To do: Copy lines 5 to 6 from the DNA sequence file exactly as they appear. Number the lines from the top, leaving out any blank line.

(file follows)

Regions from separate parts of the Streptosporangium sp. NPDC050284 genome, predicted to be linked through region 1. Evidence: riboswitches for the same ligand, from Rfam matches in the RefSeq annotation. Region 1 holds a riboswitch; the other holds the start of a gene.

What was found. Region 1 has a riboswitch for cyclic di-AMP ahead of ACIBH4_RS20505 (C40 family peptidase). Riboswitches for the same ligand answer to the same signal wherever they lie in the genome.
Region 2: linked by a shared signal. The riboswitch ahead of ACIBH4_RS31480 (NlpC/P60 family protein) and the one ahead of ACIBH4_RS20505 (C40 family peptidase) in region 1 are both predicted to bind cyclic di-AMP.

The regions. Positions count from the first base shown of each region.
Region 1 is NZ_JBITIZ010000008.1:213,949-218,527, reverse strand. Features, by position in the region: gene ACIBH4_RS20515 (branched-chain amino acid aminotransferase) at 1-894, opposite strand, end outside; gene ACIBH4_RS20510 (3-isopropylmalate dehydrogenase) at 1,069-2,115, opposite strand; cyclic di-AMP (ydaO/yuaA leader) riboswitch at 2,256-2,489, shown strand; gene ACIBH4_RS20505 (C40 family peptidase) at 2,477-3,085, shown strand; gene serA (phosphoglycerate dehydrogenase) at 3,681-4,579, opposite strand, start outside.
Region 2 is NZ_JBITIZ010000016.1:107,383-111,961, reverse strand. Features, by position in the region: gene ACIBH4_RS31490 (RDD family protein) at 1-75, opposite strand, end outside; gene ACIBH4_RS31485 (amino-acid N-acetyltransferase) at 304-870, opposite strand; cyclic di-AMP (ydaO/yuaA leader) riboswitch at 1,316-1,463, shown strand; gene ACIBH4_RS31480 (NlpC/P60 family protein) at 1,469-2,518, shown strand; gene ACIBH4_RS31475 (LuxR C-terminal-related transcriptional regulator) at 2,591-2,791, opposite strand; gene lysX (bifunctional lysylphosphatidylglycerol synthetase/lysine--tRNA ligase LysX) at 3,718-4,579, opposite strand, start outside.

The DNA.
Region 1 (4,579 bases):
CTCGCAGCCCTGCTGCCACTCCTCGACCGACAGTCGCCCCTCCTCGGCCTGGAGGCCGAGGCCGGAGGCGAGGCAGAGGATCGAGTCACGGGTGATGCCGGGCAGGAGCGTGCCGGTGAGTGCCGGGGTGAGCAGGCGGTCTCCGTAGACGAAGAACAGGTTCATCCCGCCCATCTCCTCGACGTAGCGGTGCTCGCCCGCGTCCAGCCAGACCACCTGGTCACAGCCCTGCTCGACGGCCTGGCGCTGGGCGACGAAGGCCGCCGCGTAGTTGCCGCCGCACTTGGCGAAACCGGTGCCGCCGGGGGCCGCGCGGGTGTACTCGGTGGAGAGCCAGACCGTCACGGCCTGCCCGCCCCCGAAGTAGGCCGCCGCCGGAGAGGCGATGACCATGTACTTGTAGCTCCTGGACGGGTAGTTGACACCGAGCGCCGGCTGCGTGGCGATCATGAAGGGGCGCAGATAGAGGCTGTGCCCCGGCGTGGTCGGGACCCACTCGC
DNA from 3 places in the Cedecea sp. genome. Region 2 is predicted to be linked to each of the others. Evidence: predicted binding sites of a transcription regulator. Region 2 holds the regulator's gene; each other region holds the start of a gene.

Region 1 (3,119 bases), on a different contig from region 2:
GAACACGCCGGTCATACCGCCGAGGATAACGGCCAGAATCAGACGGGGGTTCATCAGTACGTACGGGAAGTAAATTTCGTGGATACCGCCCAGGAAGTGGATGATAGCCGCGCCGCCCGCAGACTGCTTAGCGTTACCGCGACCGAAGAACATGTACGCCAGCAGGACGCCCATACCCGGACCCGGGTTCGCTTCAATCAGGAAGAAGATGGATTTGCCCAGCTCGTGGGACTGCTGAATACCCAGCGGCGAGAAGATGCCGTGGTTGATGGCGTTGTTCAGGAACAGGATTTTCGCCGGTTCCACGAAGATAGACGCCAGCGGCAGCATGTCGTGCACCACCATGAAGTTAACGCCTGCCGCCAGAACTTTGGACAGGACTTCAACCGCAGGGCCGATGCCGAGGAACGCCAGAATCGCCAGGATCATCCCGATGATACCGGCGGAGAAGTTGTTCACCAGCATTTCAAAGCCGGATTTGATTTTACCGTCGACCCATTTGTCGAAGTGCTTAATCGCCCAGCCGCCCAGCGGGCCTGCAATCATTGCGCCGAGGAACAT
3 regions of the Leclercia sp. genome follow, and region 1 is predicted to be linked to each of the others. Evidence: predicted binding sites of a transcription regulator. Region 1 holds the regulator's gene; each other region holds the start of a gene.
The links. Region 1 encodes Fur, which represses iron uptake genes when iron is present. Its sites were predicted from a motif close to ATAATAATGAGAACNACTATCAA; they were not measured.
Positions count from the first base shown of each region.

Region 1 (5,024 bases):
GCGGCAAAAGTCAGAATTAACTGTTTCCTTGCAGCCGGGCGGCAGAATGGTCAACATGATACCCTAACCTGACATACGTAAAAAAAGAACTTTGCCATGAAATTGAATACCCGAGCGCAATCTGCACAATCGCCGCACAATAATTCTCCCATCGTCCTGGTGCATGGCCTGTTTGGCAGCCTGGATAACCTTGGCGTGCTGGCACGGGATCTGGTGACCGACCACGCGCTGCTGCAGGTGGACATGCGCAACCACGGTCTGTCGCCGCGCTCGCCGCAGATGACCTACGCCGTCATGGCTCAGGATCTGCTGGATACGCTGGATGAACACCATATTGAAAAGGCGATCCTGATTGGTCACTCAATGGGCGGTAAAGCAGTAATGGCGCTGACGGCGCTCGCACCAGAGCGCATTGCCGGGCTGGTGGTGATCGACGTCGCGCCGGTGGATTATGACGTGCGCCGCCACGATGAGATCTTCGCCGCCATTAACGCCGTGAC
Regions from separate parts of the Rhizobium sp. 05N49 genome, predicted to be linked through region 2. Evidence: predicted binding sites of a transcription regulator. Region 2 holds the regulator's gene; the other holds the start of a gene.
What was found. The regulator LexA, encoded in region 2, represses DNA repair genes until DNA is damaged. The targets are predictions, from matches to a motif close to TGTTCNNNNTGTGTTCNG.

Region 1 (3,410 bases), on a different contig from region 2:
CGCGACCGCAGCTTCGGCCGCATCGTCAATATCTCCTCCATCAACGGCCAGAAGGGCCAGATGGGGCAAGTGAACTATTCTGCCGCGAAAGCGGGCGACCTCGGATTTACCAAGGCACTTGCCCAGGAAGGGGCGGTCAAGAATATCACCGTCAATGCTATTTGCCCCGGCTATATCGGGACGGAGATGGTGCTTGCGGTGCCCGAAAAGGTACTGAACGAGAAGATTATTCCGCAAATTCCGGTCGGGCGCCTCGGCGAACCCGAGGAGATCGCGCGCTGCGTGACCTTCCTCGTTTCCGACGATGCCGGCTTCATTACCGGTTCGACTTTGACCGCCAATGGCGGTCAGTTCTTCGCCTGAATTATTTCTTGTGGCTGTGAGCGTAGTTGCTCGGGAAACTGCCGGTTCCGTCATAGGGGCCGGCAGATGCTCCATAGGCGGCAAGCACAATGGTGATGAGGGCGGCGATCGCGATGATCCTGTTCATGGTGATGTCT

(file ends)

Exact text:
Region 1 is NZ_JBITIZ010000008.1:213,949-218,527, reverse strand. Features, by position in the region: gene ACIBH4_RS20515 (branched-chain amino acid aminotransferase) at 1-894, opposite strand, end outside; gene ACIBH4_RS20510 (3-isopropylmalate dehydrogenase) at 1,069-2,115, opposite strand; cyclic di-AMP (ydaO/yuaA leader) riboswitch at 2,256-2,489, shown strand; gene ACIBH4_RS20505 (C40 family peptidase) at 2,477-3,085, shown strand; gene serA (phosphoglycerate dehydrogenase) at 3,681-4,579, opposite strand, start outside.
Region 2 is NZ_JBITIZ010000016.1:107,383-111,961, reverse strand. Features, by position in the region: gene ACIBH4_RS31490 (RDD family protein) at 1-75, opposite strand, end outside; gene ACIBH4_RS31485 (amino-acid N-acetyltransferase) at 304-870, opposite strand; cyclic di-AMP (ydaO/yuaA leader) riboswitch at 1,316-1,463, shown strand; gene ACIBH4_RS31480 (NlpC/P60 family protein) at 1,469-2,518, shown strand; gene ACIBH4_RS31475 (LuxR C-terminal-related transcriptional regulator) at 2,591-2,791, opposite strand; gene lysX (bifunctional lysylphosphatidylglycerol synthetase/lysine--tRNA ligase LysX) at 3,718-4,579, opposite strand, start outside.